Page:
Vodacom Super Rugby
Little mercy for fallen Stormers
Allister Coetzee (Gallo Images)
Durban - There is a light at the end of the
tunnel for the Stormers ... oh, look, it’s the freight train from Waikato.
Relief is hardly presenting itself in
bag-loads for the Capetonians in their early Super Rugby 2013 campaign, which
has currently netted a miserly one point from a possible 10 and no winning
feeling yet after two matches.
They will be relieved to have limped away
from Saturday night’s bruising dogfight with the Sharks at Kings Park here with
a bonus point for surrendering only by six points on the scoreboard: they did
deserve that much and it is probably also safe to say they have recaptured
their spirit after the shambles and lethargy of Loftus.
VIDEO: Sharks v Stormers, highlights
But even as they chew on an overdue first
Newlands appearance this Saturday, it doesn’t exactly come gift-wrapped for
Jean de Villiers and company: defending champions the Chiefs will be the
opposition, fuelled by a dynamic start to their own programme which has earned
them successive bonus-point victories over the Highlanders and Cheetahs and 10
tries to their credit thus far.
Some cause for comfort by the Stormers is
that the title-holders will enter the fixture off a long-haul journey, but
offsetting that possible advantage is the tremendous physical toll the floodlit
derby here will have taken on the Capetonians, even at this fledgling stage of
“The collisions were huge tonight,” coach
Allister Coetzee said at the after-match media briefing. “If we are able to
match that level of (commitment) and intensity next weekend, I believe we will
be OK, even though the Chiefs are on fire and will give us a real test.
“I’m definitely not happy with the result,
obviously, because we are a side that’s not used to losing. If you want to be a
championship side that’s one thing not to be happy about.
“But the effort and attitude ... a big step
up from last week. Once you have that in your team, you have a lot to work
with. I take heart from this performance, and there is still a long road ahead.
We will be there; you don’t want to come unstuck later in the competition, when
“I’m really not too concerned how many games
we may have lost at this point; to me it’s about getting the machine started
and oiled and making sure processes are followed. Once we get a win under the
belt, especially as we have some new players in our midst, confidence will
“It was always going to be a tough start:
we knew that from the outset, playing two South African franchises away, Bulls
He quickly fronted up on the issue that is
arguably the Stormers’ main stumbling block in these initial stages of their
itinerary: an uncertain, too often retreating scrum.
“We conceded four penalties from that
department tonight ... we were beaten there by a quality (unit) with Springbok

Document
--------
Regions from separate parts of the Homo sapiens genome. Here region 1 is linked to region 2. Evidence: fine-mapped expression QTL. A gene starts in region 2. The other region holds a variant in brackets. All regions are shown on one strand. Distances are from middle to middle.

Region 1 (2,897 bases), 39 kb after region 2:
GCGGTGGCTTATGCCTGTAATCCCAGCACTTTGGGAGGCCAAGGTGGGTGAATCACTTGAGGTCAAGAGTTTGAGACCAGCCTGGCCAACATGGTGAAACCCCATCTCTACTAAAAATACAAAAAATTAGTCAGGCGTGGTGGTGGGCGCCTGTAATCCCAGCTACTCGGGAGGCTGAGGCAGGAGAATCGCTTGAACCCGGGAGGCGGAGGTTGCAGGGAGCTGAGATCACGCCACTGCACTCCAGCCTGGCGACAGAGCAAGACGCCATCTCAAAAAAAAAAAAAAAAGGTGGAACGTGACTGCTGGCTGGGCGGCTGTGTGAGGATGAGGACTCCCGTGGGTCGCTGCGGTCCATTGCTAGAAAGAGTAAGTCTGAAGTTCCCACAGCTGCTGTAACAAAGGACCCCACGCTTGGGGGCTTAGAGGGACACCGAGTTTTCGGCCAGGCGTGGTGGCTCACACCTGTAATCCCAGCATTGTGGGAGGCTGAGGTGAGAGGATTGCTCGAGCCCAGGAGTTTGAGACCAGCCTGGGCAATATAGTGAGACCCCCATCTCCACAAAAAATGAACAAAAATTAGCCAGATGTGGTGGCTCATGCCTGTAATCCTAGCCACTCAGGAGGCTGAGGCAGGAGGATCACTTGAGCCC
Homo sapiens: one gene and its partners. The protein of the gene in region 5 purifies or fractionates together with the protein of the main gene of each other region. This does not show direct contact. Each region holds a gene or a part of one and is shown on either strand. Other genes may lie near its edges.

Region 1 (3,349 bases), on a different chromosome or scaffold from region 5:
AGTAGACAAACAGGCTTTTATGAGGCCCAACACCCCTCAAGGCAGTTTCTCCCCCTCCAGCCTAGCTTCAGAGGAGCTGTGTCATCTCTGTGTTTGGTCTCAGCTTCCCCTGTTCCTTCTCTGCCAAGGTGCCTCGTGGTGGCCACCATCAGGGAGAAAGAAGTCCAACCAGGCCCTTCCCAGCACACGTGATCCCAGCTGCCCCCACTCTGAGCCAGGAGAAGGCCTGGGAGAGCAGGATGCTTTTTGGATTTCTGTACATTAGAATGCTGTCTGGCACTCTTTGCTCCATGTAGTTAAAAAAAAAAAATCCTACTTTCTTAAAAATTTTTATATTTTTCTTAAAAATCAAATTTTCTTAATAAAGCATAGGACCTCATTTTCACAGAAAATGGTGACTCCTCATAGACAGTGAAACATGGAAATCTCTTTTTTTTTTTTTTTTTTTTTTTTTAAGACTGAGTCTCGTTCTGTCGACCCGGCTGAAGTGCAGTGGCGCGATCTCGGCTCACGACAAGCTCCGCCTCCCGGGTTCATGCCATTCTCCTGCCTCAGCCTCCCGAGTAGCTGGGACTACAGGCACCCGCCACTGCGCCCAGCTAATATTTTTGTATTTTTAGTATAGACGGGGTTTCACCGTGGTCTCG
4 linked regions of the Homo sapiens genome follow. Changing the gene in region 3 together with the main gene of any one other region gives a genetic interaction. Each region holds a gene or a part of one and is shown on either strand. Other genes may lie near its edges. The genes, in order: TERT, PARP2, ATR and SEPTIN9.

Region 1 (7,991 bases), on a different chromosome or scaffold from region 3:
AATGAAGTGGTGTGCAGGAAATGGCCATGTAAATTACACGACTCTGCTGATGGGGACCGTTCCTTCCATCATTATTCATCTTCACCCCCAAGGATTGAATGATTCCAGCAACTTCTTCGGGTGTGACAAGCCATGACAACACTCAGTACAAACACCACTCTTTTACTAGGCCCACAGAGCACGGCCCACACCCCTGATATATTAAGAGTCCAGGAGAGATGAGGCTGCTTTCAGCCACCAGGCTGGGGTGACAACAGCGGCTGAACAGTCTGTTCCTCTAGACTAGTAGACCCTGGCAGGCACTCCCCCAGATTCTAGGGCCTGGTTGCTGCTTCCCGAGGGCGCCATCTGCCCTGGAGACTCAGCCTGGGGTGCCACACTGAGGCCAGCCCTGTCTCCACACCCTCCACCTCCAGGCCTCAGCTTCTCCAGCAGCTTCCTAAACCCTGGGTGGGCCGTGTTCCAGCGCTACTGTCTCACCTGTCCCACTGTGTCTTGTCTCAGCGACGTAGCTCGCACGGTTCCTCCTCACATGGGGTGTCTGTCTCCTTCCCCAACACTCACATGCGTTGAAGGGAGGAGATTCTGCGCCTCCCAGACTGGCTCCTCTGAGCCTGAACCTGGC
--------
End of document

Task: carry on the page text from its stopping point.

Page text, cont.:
The situation may not be helped by
Coetzee’s revelation that one of his two 21-year-old props, tighthead Frans
Malherbe, who came off in the 52nd minute, may have picked up an injury.
“We’ll properly know where we stand with
any injuries from this game after 12 or 24 hours, and there was a lot of
cramping out there. No major concerns yet, but I think Frans got a hard knock
to the head or neck area, and I hope he will be alright.”
The fact does remain that the two rookies
have made commendable strides, and may well be “monsters” two or three years up
the road; they lacked nothing in desire against the Sharks’ gnarly Boks Jannie
du Plessis and Beast Mtawarira, and the flame-haired Steven Kitshoff,
particularly, was terrific for ball-carrying, cleaning out and tackling at
But it is also brutally true that the
Stormers have now played second fiddle at that set-piece against both their
main SA conference rivals, and will seriously be hoping that their best-known
scrummaging hooker, Tiaan Liebenberg, is ready for at least some game-time
against the Chiefs – he ought to offer some measure of stability to the front
Coetzee felt the Stormers had played the
right game tactically in the greasy conditions which made handling difficult –
“it was never going to be free-flowing rugby” -- even if some lapses by both
teams did appear avoidable.
“That was especially so in the first half
(the sides unusually changed ends scoreless - Sport24), where we got the Sharks
a bit bogged down in their own half and forced them to make tackles.
“I don’t know just how much the conditions
played a role, but the knock-ons, the unforced errors ... that is where you
basically kill yourself, and you have to hold onto the ball.”
Although he didn’t mention it specifically,
Coetzee may well have been thinking, as he said it, about the early incident
where Elton Jantjies, the under-fire new flyhalf who certainly played with
greater conviction and astuteness, produced a brilliant cross-kick into some
space for Gio Aplon, who might have been away beneath the posts had he not
fumbled the glorious opportunity to burst over the advantage line.
Asked by Sport24 whether he might engage in
some introspection, considering the nil-from-two start, and by extension
possibly change the starting personnel mix, the coach said: “I think one has to
keep continuity ... you can only select your best side every weekend.
“There are a couple of players not ready
yet ... we will have to look and see where somebody like Juan de Jongh is, in
terms of the Chiefs game, and also Tiaan. Those players also haven’t had a lot
of game-time yet.”
It ought not to have escaped Coetzee’s
attention that when relatively late substitutes like scrumhalf Louis Schreuder
and loose forward Nizaam Carr entered the fray, the traditionally fairly try-shy
Stormers did seem to crank up a gear in general pace and thrust.
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